"Mama goes to sleep right away. But I sit on my bed and continue to study the rectangle of cloudless night carved out by the window. The need to sleep slowly overwhelms me, but my eyes remain wide open. It is in this sort of half sleep that I begin to see fantastic shadows, somber shapes against the clear blackness of the sky. Like big black umbrellas, they rain down on the fields across the way, and then disappear behind the black line of the hedges."
Such accounts as this one make up approximately 70 percent of the book. As noted, Dr. Roberts consistently provides relevant and interesting comments that turn the book into a positive cultural history of the period. Her brief discussion, for example, of how the silk from the British and American parachutes was used for multiple purposes, including serving as the material for wedding dresses, adds depth to the period.
Similarly, not many military historical accounts include what American GIs thought of the local, strong, Norman-made alcoholic beverage Calvados, or what the first reactions of French citizens were to American Jeeps, chewing gum, and other previously unknown American products. Overall, Dr. Roberts captures these and other culturally relevant details that enrich other, more traditional accounts of the period. In this regard, specialists as well as general readers will benefit from the work.
An important detail of the book's presentation includes the logical, brief, and helpful transitions between vignettes and memoir excerpts. As noted, introductions and commentary are interspersed in a manner that moves the overall narratives efficiently. Additionally, narratives are chosen that truly provide a great deal of material to consider. An example of this includes an excerpt from chapter four, "First Glimpse," which demonstrates how quickly military operations descended upon the French population as Americans moved through their villages and towns:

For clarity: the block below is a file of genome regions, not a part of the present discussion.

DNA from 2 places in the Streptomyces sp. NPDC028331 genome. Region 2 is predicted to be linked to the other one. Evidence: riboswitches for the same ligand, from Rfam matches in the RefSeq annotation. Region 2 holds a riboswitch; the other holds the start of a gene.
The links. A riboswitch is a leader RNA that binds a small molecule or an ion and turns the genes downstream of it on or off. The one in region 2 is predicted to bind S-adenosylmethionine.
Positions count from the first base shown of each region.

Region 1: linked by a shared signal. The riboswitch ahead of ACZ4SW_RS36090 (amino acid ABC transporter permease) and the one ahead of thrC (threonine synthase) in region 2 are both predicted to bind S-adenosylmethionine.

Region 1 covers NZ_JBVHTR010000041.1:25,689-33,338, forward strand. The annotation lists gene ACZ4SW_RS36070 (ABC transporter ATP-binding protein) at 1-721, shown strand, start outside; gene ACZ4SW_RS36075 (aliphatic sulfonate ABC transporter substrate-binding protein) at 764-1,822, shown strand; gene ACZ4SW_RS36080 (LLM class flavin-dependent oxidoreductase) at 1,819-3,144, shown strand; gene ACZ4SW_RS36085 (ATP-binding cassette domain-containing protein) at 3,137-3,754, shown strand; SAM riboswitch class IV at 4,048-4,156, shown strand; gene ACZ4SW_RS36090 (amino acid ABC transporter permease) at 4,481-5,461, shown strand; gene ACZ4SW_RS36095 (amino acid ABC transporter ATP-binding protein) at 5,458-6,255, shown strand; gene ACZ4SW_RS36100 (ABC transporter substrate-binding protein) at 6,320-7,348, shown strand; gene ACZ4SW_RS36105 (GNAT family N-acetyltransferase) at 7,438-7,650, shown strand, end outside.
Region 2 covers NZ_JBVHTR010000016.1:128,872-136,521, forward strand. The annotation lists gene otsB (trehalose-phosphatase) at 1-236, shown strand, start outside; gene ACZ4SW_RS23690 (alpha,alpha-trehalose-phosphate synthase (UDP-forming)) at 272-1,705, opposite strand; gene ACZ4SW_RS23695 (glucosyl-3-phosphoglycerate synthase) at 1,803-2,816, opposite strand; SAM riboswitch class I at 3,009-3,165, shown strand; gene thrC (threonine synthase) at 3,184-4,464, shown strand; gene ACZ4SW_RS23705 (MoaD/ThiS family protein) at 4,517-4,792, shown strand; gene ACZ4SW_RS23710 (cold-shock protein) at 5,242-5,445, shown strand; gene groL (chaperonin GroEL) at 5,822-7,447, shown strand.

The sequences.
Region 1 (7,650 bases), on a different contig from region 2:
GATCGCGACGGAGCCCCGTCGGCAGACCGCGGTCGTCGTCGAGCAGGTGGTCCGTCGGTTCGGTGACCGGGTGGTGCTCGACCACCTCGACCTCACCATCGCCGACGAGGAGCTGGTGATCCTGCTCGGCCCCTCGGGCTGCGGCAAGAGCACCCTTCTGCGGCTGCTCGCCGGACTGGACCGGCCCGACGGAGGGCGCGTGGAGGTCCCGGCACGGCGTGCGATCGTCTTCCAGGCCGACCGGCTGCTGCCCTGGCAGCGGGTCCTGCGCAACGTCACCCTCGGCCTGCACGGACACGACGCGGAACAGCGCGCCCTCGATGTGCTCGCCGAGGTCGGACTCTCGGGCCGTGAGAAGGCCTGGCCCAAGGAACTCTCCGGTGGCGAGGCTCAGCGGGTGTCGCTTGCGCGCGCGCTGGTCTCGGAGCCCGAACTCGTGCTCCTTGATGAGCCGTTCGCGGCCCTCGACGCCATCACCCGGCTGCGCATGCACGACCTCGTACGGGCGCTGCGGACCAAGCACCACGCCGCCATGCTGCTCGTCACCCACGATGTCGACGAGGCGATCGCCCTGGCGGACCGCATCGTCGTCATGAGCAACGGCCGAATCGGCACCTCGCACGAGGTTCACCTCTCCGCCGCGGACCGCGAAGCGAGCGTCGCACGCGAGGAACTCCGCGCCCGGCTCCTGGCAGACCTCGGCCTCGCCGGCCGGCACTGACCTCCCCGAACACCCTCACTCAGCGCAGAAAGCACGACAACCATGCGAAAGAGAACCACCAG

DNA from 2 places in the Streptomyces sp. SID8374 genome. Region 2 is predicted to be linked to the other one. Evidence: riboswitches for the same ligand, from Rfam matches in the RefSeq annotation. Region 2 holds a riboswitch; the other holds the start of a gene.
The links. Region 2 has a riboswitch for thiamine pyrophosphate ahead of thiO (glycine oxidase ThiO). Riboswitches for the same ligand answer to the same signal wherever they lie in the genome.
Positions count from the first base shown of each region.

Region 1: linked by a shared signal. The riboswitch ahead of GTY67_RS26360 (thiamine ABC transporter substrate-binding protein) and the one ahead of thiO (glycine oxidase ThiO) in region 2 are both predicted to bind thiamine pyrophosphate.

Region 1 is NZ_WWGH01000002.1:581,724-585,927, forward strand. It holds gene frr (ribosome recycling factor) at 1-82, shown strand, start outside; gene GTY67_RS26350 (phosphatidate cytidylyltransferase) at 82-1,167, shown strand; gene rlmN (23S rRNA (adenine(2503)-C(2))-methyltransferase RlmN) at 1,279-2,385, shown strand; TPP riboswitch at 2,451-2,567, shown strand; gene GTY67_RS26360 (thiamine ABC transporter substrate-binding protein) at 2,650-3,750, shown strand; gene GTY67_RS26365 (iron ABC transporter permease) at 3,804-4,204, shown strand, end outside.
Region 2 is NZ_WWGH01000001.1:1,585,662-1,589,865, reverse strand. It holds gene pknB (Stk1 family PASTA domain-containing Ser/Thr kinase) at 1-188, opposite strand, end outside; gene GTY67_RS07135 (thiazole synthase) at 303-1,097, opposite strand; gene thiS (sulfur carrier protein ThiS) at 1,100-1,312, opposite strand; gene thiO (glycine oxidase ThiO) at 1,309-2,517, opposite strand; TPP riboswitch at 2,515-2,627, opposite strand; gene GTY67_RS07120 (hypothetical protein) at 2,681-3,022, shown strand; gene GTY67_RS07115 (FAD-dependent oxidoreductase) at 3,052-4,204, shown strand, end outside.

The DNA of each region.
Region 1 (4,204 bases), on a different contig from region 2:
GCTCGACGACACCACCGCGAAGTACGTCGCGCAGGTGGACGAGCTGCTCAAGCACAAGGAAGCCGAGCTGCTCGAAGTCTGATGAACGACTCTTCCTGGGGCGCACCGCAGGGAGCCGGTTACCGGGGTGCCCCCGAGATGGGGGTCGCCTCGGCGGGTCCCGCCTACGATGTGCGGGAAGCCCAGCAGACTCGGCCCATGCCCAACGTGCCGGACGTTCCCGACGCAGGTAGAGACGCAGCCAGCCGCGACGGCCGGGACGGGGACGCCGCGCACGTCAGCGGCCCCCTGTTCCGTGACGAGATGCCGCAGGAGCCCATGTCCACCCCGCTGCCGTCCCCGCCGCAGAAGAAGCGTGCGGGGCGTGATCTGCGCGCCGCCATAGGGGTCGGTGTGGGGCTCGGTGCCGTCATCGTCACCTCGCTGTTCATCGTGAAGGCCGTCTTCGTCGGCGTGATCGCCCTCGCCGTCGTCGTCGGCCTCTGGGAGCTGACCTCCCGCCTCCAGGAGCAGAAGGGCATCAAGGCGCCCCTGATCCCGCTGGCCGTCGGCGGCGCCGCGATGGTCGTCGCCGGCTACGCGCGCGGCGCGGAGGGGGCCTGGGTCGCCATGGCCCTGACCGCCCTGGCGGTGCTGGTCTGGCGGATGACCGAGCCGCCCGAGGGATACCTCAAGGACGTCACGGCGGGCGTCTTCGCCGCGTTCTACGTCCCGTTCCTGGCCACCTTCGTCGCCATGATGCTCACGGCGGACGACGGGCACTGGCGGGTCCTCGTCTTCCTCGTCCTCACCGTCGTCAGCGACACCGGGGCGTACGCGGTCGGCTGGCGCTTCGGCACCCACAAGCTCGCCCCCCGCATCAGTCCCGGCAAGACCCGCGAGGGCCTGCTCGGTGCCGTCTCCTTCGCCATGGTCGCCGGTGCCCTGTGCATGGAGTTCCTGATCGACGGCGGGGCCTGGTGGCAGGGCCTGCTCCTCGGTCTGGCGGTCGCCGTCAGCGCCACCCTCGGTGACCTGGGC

"The first American soldier slowly approached our dining room window. Beads of sweat were running down his grim face. He took aim at us, and once he was sure there were only civilians, he continued on his way, still on his guard. The second gave us a stone-faced look. The third winked at us. The following ones said 'Hello' or 'Good Morning,' hugged us, and said, 'Merci!' For the tenth, we took out a bottle of cider. A few dozen later, and we had moved on to the Calvados!"
D-Day Through French Eyes: Normandy 1944 is an interesting and highly useful book for scholars seeking primary source material. Importantly, readers may gain further insight into how Operation Overlord unfolded in a manner that was simultaneously grief inducing as well as liberating. Dr. Mary Louise Robert's work is commendable, finally, because her work reminds readers that D-Day was not only a positive event that reestablished freedom, but that its cost was tragically high for all concerned.